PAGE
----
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    ABSTRACT: Vaccines against acute infections execute their protective effects almost exclusively via the induction of antibodies. Development of protective vaccines against persisting pathogens lags behind probably because standard immunogens and application regimen do not sufficiently stimulate those circuits in B cell activation that mediate protection. In general, B cell responses against pathogen derived-antigens are generated through complex cellular interactions requiring the coordination of innate and adaptive immune mechanisms. In this review, we summarize recent findings from prototypic infection models to exemplify how generation of protective antibodies against persisting pathogens is imprinted by particular pathogen-derived factors and how distinct CD4(+) T cell populations determine the quality of these antibodies. Clearly, it is the high plasticity of these processes that is instrumental to drive tailored B cell responses that protect the host. In sum, application of novel knowledge on B cell plasticity and complexity can guide the development of rationally designed vaccines that elicit protective antibodies against persisting pathogens.
    Full-text · Article · Jul 2014 · Immunology Letters
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    • "Subsequently, the follicular pathway involves the formation of germinal centers (GCs), where B cells, interacting with T follicular helper (Tfh) and follicular dendritic cells, undergo somatic hypermutation and class switch recombination (CSR; Victora and Nussenzweig, 2012). Within the GC, cells expressing an antigen receptor of high affinity are positively selected, and will leave the GC either as memory cells, plasmablasts, or plasma cells (Oracki et al., 2010; McHeyzer-Williams et al., 2012). Some post-GC ASCs migrate to survival niches in the BM to become long-lived, nondividing plasma cells (Oracki et al., 2010). "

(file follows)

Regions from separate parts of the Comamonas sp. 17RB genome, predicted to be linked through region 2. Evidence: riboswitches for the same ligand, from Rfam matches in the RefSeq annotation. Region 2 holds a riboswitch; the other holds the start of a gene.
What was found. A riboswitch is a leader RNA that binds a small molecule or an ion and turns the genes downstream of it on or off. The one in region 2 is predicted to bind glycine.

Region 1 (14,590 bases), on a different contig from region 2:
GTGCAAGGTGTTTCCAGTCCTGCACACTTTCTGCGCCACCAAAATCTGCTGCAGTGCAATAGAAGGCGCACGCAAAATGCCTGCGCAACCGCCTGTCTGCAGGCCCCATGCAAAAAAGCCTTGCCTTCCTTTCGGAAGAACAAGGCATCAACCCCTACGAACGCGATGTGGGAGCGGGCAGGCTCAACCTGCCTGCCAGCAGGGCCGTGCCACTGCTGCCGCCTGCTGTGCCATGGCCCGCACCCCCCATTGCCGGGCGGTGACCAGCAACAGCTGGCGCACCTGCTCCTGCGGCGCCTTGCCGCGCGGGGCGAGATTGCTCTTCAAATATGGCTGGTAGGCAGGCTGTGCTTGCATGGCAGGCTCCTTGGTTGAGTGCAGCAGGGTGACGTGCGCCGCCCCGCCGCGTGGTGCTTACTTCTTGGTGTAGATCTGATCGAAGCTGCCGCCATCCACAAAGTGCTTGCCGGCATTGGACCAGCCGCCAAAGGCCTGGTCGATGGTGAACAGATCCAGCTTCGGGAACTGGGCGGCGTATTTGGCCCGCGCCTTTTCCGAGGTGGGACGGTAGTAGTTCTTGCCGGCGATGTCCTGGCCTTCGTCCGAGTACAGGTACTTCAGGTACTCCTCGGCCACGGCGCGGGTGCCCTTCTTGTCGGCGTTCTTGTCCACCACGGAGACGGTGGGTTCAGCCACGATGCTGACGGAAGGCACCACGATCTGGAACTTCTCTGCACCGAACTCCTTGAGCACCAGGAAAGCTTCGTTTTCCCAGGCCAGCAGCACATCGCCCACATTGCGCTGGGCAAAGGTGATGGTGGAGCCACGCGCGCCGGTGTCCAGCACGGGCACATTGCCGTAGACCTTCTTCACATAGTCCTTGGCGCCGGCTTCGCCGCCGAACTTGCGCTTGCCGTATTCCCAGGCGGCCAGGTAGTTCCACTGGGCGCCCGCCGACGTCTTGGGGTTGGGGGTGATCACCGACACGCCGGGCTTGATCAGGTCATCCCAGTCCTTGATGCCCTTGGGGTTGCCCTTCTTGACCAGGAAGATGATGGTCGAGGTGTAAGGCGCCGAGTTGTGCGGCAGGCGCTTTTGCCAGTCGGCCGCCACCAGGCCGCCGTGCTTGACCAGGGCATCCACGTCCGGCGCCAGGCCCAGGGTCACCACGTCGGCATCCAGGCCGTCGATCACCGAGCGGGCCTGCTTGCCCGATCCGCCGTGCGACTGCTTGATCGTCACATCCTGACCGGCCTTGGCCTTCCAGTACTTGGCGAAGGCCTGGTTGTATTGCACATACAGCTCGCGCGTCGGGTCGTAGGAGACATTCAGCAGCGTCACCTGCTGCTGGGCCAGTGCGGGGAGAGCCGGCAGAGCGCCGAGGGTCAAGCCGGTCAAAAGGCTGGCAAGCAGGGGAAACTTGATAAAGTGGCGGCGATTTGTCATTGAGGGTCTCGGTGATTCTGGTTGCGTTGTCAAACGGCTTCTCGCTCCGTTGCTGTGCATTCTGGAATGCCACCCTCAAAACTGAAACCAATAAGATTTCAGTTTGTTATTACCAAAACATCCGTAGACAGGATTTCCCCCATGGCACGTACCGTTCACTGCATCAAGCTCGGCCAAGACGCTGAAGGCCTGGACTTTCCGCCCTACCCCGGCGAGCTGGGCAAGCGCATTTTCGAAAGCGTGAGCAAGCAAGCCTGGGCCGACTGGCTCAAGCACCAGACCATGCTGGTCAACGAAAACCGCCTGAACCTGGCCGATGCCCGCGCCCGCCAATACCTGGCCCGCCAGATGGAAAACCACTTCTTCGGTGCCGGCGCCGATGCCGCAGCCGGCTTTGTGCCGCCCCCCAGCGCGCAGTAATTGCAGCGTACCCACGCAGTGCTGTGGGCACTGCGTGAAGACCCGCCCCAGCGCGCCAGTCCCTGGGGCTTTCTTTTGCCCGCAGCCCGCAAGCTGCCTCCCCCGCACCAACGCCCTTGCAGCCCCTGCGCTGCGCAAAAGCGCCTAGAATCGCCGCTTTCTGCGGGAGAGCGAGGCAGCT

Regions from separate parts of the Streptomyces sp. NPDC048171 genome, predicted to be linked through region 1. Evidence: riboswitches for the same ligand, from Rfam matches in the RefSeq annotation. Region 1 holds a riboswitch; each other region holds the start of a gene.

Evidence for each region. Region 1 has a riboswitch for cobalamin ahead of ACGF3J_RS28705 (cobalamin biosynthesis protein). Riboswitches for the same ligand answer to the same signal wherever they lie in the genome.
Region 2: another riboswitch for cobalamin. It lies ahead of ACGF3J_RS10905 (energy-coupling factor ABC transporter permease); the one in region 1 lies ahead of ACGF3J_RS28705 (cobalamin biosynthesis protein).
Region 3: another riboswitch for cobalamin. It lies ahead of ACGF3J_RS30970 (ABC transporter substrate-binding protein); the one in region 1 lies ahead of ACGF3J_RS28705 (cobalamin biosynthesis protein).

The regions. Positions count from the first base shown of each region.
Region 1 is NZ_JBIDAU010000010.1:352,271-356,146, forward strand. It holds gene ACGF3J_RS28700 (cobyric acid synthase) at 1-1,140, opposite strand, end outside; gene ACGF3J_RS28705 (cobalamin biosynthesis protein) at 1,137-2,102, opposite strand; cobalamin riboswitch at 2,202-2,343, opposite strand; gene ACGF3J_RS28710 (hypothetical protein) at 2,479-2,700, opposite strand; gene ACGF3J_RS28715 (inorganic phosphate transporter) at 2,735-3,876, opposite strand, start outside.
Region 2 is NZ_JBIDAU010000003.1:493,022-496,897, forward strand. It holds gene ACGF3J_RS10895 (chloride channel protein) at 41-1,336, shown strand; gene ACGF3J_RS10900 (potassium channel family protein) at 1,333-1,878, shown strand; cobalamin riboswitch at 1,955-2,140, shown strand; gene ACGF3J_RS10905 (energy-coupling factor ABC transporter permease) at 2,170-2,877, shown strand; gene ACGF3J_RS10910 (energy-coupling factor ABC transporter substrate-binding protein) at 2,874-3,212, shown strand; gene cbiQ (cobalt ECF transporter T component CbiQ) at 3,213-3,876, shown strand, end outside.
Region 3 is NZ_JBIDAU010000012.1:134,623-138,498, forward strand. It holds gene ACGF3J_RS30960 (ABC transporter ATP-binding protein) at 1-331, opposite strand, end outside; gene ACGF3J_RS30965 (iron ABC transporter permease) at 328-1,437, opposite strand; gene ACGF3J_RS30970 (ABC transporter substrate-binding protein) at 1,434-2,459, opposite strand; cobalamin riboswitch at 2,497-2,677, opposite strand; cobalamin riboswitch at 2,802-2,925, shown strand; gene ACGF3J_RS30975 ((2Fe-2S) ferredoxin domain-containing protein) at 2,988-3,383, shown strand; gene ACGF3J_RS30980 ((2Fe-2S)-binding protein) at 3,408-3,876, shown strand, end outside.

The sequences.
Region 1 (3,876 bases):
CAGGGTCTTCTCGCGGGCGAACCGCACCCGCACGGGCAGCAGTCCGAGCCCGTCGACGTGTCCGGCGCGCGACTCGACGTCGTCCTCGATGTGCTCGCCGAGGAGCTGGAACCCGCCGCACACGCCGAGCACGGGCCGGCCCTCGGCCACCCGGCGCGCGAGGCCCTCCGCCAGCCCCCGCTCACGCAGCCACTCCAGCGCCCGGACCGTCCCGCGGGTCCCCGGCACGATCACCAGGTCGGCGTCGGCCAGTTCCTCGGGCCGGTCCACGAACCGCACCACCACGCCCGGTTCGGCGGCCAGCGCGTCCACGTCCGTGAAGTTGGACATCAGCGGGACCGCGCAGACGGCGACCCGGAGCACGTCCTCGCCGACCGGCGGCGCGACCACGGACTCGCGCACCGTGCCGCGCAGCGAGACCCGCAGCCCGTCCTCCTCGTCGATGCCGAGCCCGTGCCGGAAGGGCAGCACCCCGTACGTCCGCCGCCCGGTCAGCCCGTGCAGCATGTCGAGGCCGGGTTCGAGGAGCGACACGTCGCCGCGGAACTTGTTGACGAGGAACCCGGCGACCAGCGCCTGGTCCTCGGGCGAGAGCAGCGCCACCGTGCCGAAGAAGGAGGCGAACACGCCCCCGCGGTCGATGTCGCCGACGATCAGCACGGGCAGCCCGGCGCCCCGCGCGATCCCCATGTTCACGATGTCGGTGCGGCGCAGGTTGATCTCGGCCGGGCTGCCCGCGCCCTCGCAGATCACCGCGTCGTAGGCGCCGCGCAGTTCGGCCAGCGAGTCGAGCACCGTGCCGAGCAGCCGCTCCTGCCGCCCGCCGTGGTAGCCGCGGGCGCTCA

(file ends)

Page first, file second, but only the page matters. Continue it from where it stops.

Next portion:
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    ABSTRACT: The transcriptional network regulating antibody-secreting cell (ASC) differentiation has been extensively studied, but our current understanding is limited. The mechanisms of action of known "master" regulators are still unclear, while the participation of new factors is being revealed. Here, we identify Zbtb20, a Bcl6 homologue, as a novel regulator of late B cell development. Within the B cell lineage, Zbtb20 is specifically expressed in B1 and germinal center B cells and peaks in long-lived bone marrow (BM) ASCs. Unlike Bcl6, an inhibitor of ASC differentiation, ectopic Zbtb20 expression in primary B cells facilitates terminal B cell differentiation to ASCs. In plasma cell lines, Zbtb20 induces cell survival and blocks cell cycle progression. Immunized Zbtb20-deficient mice exhibit curtailed humoral responses and accelerated loss of antigen-specific plasma cells, specifically from the BM pool. Strikingly, Zbtb20 induction does not require Blimp1 but depends directly on Irf4, acting at a newly identified Zbtb20 promoter in ASCs. These results identify Zbtb20 as an important player in late B cell differentiation and provide new insights into this complex process.
    Full-text · Article · Apr 2014 · Journal of Experimental Medicine